On Friday, 11 people gathered in a Whittier neighborhood home for a chef-driven dinner in an ad hoc, unassuming, and intimate setting. To some, the idea of “underground” dining in Minneapolis could seem a bit premature. So maybe it’s fitting that, like the gophers that represent our state, Nick Schneider has made his habitat known above ground (Cafe Brenda) but shows off his depth in an ever-expanding set of gustatory burrows. On the heels of his work with Mixed Precipitation’s Picnic Operetta and last summer’s Tavola Fresca series comes the Sub Rosa series – four dinners pairing food, wine, and music, designed to lift the spirits and warm the February frost. Ironically named after a kind of medieval meeting that should be kept confidential, opportunists be aware: There are still seats available (at $75 a head) for the final dinner this Sunday, Feb. 20.
The evening was designed to stimulate all of the senses. “I’ve begun to conceive the idea of pairing music and food at dinners,” said Schneider. “Not only am I a fan of classical music but since I started on the Picnic Operetta, it seems like a natural way to provide two mediums of entertainment that really complement each other.” Cellist Jeff Erbland, a U of M Masters student and member of the Mill City Quartet, provided the inaugural dinner’s auditory courses. He deftly navigated selections from Bach’s Suites for Solo Cello, beginning with the Sarabande, Bourrée, and Gigue from Suite No. 3. The other dinners in the series also plan to feature piano and operatic selections.
Reliance on local ingredients is obviously tough in February, but the chestnut soup starter made it seem effortless. Schneider sourced the nuts from Badgersett Farm and complemented them with La Quercia prosciutto and porcini mushrooms. “Chestnuts are one of my favorite things to make in the wintertime,” said Schneider. “I love chestnuts and I love the agricultural importance of this kind of crop. American chestnut production is making a resurgence. They’re sweeter than Italian chestnuts but they take quite a while to work with.” A prominent celery taste was a wonderful herbal high note in the mellow, earthy soup. The Picpoul de Pinet that accompanied the soup was a revelation for this author – a longtime hater of the Picpoul grape. The 2009 Felines Jourdan version was light, lemony, and a perfect lively contrast to the rustic chestnut flavor.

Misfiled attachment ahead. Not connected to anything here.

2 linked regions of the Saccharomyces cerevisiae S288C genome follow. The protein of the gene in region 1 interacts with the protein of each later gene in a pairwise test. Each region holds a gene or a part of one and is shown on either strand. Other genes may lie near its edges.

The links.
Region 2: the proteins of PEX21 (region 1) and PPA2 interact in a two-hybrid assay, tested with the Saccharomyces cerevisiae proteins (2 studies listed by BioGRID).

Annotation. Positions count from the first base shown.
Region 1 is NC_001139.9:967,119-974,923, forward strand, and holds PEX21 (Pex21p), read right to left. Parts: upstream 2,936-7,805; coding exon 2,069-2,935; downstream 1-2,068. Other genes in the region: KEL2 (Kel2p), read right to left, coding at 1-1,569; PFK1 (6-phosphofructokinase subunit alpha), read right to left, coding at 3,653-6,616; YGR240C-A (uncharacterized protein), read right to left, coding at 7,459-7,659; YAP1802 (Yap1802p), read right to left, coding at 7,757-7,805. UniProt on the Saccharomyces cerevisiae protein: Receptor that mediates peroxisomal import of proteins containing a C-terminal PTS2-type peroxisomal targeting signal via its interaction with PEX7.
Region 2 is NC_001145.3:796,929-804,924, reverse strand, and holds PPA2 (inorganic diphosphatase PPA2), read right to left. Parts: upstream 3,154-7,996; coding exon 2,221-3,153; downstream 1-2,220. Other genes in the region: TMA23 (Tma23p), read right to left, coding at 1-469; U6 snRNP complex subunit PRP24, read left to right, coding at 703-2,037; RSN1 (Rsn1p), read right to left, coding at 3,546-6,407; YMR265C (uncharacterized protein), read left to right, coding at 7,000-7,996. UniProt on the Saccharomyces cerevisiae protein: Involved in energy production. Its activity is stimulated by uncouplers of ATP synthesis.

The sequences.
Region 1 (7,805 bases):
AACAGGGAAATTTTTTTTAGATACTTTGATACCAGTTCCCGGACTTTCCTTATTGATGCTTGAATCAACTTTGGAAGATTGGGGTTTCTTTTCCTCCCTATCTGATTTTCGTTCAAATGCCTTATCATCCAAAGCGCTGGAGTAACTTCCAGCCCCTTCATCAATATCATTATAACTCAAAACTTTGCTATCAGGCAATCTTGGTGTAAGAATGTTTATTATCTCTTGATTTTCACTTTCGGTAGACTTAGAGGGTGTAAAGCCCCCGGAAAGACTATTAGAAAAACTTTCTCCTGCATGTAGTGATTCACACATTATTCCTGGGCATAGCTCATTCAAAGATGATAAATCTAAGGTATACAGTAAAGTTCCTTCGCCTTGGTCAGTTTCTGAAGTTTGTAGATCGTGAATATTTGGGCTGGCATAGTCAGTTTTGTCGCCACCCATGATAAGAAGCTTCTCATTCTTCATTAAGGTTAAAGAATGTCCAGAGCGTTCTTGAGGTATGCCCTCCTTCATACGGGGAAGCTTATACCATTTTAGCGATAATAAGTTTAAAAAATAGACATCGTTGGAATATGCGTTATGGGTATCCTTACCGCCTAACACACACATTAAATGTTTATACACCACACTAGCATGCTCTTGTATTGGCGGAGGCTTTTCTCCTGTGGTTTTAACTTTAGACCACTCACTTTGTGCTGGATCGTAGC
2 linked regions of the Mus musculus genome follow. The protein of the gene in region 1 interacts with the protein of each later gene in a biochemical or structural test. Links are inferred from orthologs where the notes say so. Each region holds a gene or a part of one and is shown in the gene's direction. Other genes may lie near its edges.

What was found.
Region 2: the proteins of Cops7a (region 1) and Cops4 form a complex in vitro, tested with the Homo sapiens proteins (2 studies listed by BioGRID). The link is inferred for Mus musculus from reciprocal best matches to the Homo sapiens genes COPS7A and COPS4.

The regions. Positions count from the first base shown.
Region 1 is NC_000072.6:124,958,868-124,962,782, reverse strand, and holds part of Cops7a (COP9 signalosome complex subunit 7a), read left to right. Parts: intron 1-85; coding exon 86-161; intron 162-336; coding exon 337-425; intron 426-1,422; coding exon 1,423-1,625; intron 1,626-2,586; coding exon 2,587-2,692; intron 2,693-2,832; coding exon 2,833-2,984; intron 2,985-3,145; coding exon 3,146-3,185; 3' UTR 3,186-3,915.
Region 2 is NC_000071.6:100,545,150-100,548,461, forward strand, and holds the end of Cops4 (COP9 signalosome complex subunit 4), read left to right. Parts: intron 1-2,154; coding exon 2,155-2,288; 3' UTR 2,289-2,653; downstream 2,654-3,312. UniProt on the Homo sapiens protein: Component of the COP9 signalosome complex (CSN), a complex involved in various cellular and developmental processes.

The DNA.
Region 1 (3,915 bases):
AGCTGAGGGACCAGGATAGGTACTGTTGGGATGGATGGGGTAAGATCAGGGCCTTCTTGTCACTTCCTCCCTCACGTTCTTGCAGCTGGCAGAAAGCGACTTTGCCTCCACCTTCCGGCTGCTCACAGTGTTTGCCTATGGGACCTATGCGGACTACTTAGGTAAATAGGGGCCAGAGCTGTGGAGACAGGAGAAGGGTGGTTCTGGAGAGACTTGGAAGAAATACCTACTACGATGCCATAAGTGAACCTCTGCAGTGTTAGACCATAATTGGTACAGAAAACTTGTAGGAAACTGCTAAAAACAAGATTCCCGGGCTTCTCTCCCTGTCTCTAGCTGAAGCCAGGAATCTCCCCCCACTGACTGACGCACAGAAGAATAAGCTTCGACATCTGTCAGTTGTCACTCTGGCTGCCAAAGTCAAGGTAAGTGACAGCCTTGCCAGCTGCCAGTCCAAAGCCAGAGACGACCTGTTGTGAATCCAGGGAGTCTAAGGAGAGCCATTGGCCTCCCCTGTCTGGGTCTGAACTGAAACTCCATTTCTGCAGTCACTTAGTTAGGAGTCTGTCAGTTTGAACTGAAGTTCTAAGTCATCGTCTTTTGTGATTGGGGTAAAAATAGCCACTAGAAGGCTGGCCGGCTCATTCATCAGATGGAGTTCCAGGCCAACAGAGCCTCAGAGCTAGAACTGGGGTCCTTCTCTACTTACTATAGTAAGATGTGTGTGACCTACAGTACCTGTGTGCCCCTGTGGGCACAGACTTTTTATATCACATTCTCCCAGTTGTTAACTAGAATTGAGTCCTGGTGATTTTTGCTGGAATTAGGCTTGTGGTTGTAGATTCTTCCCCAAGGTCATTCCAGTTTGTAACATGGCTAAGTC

The gloomier Prelude and Minuet of the minor-key Suite No. 2 were paired with Schneider’s “queen’s course” of Dungeness Crab and Avocado. Plated with a tomato and citrus salad with local mache, it was dressed with quality balsamic vinegar that nicely pulled the dish together. The night’s wine pairings were perhaps a bit by the book for oenophiles, but were nonetheless successful. There is a reason Chardonnay and crab is slightly cliché – the Duboeuf Macon-Villages helped temper the acidity of the citrus and melded with the rich avocado. Pickled shallot was a great touch that added nuance to the crab.
The smell of venison wafted in from the kitchen over the famous Prelude to Suite No. 1, a piece recognizable to anyone who has seen a diamond commercial in the last 10 years. The melancholy Sarabande and more optimistic Minuets from the same suite finished the night’s music as the “king’s course” was served. “This is what I would consider a great local dish,” said Schneider. “It’s a Denver leg of venison from Wisconsin, seared medium-rare, served over a beet and spelt risotto. I’m using local spelt grains and a homemade horseradish crème fraiche as well underneath.” The spelt, toothsome like a heartier quinoa, was bathed in beet color to where they resembled pomegranate arils. The crème fraiche mixed with the spelt completed the “risotto” illusion, with just enough horseradish to offer a distinguishing bite. The widely available Jaboulet “Parallele 45” Cotes du Rhone was an exceptional match – fruity and rich while not overpowering the venison.
Ending the meal with what Schneider called “a very classic Spoonriver dessert” was a sliver of flourless chocolate cake drizzled with a passion fruit reduction and topped with a citrus sorbet. It was a little rich for this diner, but the tart sauce and sorbet did a nice job cutting the dish’s weight. The evening overall was a successful local showcase, from the ingredients and talents to the intriguing dinner conversation. Dispersing into a positively mild February evening, the diners left unlikely to keep the night’s enjoyments a secret.